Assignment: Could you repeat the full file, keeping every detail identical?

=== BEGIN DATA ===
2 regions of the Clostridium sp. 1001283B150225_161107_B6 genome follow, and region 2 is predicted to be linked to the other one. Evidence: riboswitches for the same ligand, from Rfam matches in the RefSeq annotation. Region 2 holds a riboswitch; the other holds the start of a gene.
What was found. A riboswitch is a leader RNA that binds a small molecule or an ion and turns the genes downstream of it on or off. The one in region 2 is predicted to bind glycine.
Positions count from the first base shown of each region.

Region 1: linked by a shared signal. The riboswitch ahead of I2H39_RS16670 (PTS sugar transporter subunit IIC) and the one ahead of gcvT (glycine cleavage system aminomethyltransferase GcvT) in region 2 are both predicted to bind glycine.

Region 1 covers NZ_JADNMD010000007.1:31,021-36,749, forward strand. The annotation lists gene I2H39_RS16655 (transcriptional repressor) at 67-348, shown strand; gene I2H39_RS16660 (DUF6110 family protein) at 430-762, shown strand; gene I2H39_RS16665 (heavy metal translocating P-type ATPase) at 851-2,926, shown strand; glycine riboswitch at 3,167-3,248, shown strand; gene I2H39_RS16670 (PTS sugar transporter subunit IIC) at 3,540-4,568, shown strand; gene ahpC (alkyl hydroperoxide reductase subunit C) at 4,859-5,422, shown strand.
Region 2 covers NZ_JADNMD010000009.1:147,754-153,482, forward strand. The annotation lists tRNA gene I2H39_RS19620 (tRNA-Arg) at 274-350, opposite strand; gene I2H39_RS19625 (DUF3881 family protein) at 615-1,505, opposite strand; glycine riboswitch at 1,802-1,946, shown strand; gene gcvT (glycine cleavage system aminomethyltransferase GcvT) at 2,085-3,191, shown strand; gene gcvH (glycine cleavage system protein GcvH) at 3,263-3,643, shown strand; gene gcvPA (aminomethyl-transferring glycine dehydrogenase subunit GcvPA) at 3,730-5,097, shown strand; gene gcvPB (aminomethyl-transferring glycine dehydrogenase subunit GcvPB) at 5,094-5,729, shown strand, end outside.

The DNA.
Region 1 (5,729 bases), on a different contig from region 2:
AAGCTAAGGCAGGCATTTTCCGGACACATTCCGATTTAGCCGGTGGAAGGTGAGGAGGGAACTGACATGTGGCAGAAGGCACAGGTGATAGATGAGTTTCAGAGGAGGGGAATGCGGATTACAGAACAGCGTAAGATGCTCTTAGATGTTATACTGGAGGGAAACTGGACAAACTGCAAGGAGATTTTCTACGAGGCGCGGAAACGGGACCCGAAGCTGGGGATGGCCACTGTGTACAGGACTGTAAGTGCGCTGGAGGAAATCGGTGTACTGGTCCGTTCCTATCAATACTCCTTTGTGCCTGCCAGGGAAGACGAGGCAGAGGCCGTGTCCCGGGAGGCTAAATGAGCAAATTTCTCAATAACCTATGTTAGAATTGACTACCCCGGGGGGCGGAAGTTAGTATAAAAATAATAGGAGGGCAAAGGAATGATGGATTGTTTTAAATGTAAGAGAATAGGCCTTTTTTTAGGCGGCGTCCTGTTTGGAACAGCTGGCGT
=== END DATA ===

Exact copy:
2 regions of the Clostridium sp. 1001283B150225_161107_B6 genome follow, and region 2 is predicted to be linked to the other one. Evidence: riboswitches for the same ligand, from Rfam matches in the RefSeq annotation. Region 2 holds a riboswitch; the other holds the start of a gene.
What was found. A riboswitch is a leader RNA that binds a small molecule or an ion and turns the genes downstream of it on or off. The one in region 2 is predicted to bind glycine.
Positions count from the first base shown of each region.

Region 1: linked by a shared signal. The riboswitch ahead of I2H39_RS16670 (PTS sugar transporter subunit IIC) and the one ahead of gcvT (glycine cleavage system aminomethyltransferase GcvT) in region 2 are both predicted to bind glycine.

Region 1 covers NZ_JADNMD010000007.1:31,021-36,749, forward strand. The annotation lists gene I2H39_RS16655 (transcriptional repressor) at 67-348, shown strand; gene I2H39_RS16660 (DUF6110 family protein) at 430-762, shown strand; gene I2H39_RS16665 (heavy metal translocating P-type ATPase) at 851-2,926, shown strand; glycine riboswitch at 3,167-3,248, shown strand; gene I2H39_RS16670 (PTS sugar transporter subunit IIC) at 3,540-4,568, shown strand; gene ahpC (alkyl hydroperoxide reductase subunit C) at 4,859-5,422, shown strand.
Region 2 covers NZ_JADNMD010000009.1:147,754-153,482, forward strand. The annotation lists tRNA gene I2H39_RS19620 (tRNA-Arg) at 274-350, opposite strand; gene I2H39_RS19625 (DUF3881 family protein) at 615-1,505, opposite strand; glycine riboswitch at 1,802-1,946, shown strand; gene gcvT (glycine cleavage system aminomethyltransferase GcvT) at 2,085-3,191, shown strand; gene gcvH (glycine cleavage system protein GcvH) at 3,263-3,643, shown strand; gene gcvPA (aminomethyl-transferring glycine dehydrogenase subunit GcvPA) at 3,730-5,097, shown strand; gene gcvPB (aminomethyl-transferring glycine dehydrogenase subunit GcvPB) at 5,094-5,729, shown strand, end outside.

The DNA.
Region 1 (5,729 bases), on a different contig from region 2:
AAGCTAAGGCAGGCATTTTCCGGACACATTCCGATTTAGCCGGTGGAAGGTGAGGAGGGAACTGACATGTGGCAGAAGGCACAGGTGATAGATGAGTTTCAGAGGAGGGGAATGCGGATTACAGAACAGCGTAAGATGCTCTTAGATGTTATACTGGAGGGAAACTGGACAAACTGCAAGGAGATTTTCTACGAGGCGCGGAAACGGGACCCGAAGCTGGGGATGGCCACTGTGTACAGGACTGTAAGTGCGCTGGAGGAAATCGGTGTACTGGTCCGTTCCTATCAATACTCCTTTGTGCCTGCCAGGGAAGACGAGGCAGAGGCCGTGTCCCGGGAGGCTAAATGAGCAAATTTCTCAATAACCTATGTTAGAATTGACTACCCCGGGGGGCGGAAGTTAGTATAAAAATAATAGGAGGGCAAAGGAATGATGGATTGTTTTAAATGTAAGAGAATAGGCCTTTTTTTAGGCGGCGTCCTGTTTGGAACAGCTGGCGT